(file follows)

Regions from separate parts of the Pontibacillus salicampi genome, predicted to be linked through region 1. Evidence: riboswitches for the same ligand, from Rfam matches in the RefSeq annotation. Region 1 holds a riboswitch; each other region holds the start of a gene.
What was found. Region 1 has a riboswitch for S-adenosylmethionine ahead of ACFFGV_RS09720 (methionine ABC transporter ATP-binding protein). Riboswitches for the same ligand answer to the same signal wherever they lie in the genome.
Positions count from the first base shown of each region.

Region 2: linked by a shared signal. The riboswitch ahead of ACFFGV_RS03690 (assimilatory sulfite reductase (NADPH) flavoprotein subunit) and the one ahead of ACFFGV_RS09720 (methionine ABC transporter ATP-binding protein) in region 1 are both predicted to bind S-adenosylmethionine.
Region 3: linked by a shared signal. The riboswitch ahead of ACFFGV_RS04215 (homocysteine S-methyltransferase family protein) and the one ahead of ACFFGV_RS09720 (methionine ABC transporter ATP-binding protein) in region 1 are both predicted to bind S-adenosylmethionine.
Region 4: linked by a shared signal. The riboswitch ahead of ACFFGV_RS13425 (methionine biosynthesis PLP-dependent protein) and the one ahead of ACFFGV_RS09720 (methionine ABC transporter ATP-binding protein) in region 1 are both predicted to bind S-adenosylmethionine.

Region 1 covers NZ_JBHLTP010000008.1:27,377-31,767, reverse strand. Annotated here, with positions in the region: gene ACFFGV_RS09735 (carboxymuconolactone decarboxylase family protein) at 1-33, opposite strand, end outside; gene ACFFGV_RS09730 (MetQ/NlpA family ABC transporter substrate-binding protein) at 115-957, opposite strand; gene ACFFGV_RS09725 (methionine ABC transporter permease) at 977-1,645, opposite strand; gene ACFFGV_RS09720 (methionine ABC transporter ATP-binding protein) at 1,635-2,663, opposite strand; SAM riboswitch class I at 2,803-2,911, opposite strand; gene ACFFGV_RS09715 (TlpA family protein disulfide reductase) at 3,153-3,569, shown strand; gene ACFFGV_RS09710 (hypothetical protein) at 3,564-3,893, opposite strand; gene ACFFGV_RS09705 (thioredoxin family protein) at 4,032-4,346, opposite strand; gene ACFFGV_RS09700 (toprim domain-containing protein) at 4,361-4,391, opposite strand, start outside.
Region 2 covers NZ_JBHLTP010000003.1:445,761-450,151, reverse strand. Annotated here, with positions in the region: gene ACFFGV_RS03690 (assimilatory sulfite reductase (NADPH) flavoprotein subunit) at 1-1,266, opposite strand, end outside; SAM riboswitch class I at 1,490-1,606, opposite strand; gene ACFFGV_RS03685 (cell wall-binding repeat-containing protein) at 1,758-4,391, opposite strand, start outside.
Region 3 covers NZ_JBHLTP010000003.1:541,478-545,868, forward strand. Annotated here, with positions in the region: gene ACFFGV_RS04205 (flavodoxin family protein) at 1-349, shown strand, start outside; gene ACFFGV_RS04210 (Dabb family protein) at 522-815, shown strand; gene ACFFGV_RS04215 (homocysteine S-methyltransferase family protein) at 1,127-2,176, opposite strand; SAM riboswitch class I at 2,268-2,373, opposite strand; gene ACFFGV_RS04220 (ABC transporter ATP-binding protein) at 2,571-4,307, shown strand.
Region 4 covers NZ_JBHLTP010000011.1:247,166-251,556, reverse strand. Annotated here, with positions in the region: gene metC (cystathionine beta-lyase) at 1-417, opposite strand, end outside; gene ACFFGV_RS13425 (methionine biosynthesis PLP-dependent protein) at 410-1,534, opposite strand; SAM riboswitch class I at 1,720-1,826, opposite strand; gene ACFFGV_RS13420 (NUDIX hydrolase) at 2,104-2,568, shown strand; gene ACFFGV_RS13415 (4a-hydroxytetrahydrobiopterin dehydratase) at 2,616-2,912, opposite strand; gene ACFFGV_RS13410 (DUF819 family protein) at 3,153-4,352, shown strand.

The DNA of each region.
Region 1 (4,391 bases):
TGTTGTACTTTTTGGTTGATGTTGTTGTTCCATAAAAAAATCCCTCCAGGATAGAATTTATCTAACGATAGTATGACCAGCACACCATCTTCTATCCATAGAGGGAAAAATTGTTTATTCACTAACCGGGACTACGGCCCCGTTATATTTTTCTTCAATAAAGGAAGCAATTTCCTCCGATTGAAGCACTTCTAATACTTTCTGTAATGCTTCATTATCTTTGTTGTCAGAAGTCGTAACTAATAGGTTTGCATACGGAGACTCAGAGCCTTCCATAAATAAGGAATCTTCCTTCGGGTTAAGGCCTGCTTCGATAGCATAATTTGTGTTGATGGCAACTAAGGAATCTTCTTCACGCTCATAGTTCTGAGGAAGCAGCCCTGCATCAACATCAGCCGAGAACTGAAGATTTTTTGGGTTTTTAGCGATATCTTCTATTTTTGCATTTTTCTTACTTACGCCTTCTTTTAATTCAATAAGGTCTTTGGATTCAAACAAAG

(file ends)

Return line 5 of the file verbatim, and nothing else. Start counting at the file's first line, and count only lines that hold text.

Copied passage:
Region 3: linked by a shared signal. The riboswitch ahead of ACFFGV_RS04215 (homocysteine S-methyltransferase family protein) and the one ahead of ACFFGV_RS09720 (methionine ABC transporter ATP-binding protein) in region 1 are both predicted to bind S-adenosylmethionine.